The Inspiral Carpets brought their back catalogue of indie classics and an infectious energy as they played Derby of the first time in more than twenty years. Louder Than War Editor Sarah Lay was there to report.
It starts with a beat, the chaotic patter of rain on the windshield that peters out and gives way to a muffling mist, tendrils illuminated by streetlights as they stretch around you. Collars are turned up while faces go down, feet scurry as we feel all the years that are laid upon us in the gloom of the night about us. But, hold tight and chin up, the black and white murk of midweek in nowhere town is about to explode in blinding Technicolor, flood with surging resonance.
The Inspiral Carpets, playing Derby for the first time in 24 years, are an amazing riot of sound; a skirmish of nostalgia and new, delivered with a phenomenal energy. This is a band that epitomise the thrill of playing music with your mates and with three decades clocked as a group they have a solid back catalogue, as well as the deep camaraderie, to rely on.
Tonight they are packed together on a tiny stage; the Farfisa a pulpit from behind which Clint Boon grins at the chants of ‘Boon Army Boon Army’; Graham Lambert and Stephen Holt iconic poses and knowing smiles as they tangle around Martyn Walsh, a thousand-yard stare in a forty foot venue; while Craig Gill is almost hidden from the audience’s view behind a wall of amps.
Throughout the set there is an easy-going rapour on stage that translates to a bouncing hands-aloft energy in the crowd as we are treated to a stream of hits both old and new.
Beginning with the simple act of saying a single name before the pounding beat and skittering percussion dart beneath the circling organ riff. The wild-eyed, chest heave of a chorus arrives the whole venue raises voices in solidarity ‘Because I’m Joe…’. As the psychedelic swirl of keys spirals toward a climax, anchored by the ebbing and flowing back line, live there is a crunchier guitar sound. The slam of chords is an attention-grabbing punctuation to the spill of lyrics as we all recite the cautionary tale of Joe.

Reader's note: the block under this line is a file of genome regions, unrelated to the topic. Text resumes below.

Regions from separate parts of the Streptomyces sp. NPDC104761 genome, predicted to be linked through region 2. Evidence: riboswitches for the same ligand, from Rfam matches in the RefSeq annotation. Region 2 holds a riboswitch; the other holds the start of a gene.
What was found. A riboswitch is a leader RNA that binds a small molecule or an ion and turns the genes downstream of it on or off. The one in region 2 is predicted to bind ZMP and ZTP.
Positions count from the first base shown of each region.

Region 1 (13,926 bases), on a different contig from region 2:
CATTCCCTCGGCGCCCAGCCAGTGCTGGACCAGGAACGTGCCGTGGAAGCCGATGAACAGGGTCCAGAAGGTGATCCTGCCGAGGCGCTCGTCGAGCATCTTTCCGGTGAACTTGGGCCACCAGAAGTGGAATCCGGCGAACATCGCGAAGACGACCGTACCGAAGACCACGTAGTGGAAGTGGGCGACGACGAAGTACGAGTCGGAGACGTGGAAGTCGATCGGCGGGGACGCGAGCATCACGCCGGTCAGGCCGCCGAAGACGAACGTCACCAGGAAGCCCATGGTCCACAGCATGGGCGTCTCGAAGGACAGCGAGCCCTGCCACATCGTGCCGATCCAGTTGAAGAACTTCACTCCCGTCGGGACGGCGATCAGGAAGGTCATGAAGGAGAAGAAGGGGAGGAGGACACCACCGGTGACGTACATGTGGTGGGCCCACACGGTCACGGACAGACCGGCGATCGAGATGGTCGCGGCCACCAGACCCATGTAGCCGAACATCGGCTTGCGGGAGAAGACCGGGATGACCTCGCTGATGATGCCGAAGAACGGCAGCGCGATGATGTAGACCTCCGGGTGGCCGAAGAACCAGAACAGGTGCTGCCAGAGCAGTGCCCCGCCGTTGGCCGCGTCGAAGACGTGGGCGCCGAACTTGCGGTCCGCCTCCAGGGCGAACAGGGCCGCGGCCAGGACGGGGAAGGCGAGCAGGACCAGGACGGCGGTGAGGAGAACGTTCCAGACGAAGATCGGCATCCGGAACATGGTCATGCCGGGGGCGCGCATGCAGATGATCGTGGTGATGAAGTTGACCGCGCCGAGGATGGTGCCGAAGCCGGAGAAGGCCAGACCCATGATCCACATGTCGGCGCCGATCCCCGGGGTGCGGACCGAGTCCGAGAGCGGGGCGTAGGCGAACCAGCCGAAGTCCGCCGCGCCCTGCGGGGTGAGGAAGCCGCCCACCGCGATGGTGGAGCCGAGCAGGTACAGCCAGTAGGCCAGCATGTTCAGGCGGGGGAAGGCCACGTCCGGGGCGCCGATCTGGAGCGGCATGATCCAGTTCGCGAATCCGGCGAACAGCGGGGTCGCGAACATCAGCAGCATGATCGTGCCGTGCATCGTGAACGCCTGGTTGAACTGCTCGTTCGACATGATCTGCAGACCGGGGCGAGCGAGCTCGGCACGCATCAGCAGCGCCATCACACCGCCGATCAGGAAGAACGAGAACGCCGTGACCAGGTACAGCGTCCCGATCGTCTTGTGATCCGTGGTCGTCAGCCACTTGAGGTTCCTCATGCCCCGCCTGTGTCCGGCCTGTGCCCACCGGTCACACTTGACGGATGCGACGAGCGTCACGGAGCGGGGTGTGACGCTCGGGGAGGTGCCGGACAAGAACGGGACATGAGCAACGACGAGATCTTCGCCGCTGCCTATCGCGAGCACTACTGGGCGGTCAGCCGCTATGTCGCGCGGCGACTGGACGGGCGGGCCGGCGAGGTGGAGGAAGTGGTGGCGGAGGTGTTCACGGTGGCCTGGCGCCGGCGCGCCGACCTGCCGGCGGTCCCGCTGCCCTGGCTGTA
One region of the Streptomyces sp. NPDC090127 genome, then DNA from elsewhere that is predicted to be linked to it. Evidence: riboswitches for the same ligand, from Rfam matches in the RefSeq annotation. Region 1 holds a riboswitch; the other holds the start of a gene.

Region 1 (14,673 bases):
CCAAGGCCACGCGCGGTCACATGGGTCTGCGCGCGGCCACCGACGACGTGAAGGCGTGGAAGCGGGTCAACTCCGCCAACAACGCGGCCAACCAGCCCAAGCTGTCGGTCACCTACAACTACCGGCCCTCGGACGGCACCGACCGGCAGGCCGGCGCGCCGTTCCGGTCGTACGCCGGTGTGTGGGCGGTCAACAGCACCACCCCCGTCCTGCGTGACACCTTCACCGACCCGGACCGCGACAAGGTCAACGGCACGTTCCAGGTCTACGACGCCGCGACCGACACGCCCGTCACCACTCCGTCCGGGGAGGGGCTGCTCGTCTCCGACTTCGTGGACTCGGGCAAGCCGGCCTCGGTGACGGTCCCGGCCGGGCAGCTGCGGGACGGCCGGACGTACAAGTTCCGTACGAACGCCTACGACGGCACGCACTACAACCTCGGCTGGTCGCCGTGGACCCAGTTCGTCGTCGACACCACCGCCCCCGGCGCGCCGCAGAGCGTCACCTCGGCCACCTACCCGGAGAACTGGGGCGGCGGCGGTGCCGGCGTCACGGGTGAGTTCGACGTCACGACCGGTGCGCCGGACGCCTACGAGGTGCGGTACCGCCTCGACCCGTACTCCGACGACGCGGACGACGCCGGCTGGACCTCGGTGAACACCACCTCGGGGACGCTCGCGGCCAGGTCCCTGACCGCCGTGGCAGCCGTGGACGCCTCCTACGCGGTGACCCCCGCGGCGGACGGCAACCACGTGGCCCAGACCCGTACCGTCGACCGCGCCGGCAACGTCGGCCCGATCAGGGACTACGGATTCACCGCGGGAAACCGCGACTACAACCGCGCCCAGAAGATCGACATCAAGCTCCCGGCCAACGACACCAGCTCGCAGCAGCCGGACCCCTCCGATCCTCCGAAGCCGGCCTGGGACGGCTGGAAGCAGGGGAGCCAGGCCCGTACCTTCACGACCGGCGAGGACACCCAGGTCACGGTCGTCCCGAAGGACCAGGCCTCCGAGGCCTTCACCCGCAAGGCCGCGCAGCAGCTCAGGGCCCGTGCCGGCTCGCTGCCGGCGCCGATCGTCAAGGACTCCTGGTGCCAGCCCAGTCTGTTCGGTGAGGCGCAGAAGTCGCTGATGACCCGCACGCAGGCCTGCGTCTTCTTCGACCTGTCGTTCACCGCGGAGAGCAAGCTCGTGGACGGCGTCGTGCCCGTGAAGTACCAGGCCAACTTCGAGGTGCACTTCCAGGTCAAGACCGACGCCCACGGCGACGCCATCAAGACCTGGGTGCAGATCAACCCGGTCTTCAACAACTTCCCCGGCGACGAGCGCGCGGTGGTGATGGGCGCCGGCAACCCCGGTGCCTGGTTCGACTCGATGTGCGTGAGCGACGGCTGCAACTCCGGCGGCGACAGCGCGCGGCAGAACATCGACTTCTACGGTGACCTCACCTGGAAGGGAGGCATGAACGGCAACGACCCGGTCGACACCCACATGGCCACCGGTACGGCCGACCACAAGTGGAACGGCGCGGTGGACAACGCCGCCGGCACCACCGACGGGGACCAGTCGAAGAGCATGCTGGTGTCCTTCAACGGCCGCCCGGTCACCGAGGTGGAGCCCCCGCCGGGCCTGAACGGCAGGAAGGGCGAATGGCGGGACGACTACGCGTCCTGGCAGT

As one of the big indie hits this band are so well-loved for, so clearly remembered even by the casual fan, Joe is one of the songs that span all the phases of the Inspirals tenure as a band. Written early in 1985 and recorded in ’87 for Dung 4 this is from the period when Stephen Holt formed the band with Graham Lambert, but it didn’t embed itself into the national psyche until later, when Holt had left vocal duties to be fulfilled by Tom Hingley.
And it’s with Hingley’s voice that this song, and other Carpet classics, is usually heard. Tonight though it comes full circle and Holt shows that while he might have a different vocal style – raw and earthy compared to Hingley’s more formal manner – his time away from the band did nothing to dim his connection to the songs or to bring into question his position among that frontline tonight.
It all means that just like Joe for his borrowed cigarette, my heart leaps and it does laugh, at the exhilaration of hearing something so well known made far out and fresh by this re-invigorated band.
That energy of creation comes through on the newer tracks scattered through the set tonight – for not for this band is resting on the nostalgia of tracks that filled dark indie dancefloors across the decades and made Madchester resound with mooing. Last year they delivered arguably one of the best albums of their 30 year career and certainly a gem among the slew of 2014 releases.
The highlight tonight has to be Spitfire, a grittier more determined song when played live that sweeps upwards on the flurries of keys. The symbolism of planes reoccurs regularly through the Inspirals songwriting, reflecting a band that have the ambition and the power to really fly,to soar among their contemporaries as they take us all along on this journey of possibilities.
As well-received and inherent as the new tracks sound it is those baggy bangers that work the crowd into a frenzy. This Is How It Feels manages to be resolute, refusing to be cowed by the melancholy of the subject; Two Worlds Collide brooding; Dragging Me Down a thousand little deaths and resurrections packed into a four-minute burst where again, we’re treated to a more guitar-driven version that the record.
It all climaxes, as surely we all knew it must, with Saturn 5. The repeating hee-haw of organ, the bouncing beat and those words, again those words full of possibility and hope. This song still feels like a first step on alien soil, a brave exploration, which for something which we can all sing word for word, note for note, and feel embedded in our personal history as well as our shared culture, is no small feat.
Steam rises from the crowd, fists thrown aloft strobing through the lights, as the chorus rises and we’re freed of the gravity of everyday life and the gloom of an autumn weekday by the songs of our youth played by a band who are still so very much of today.
Make sure you pick up a copy of issue 2 of Louder Than War magazine in December for an interview with the Inspirals – available in WHSmith and independent newsagents from 1 December.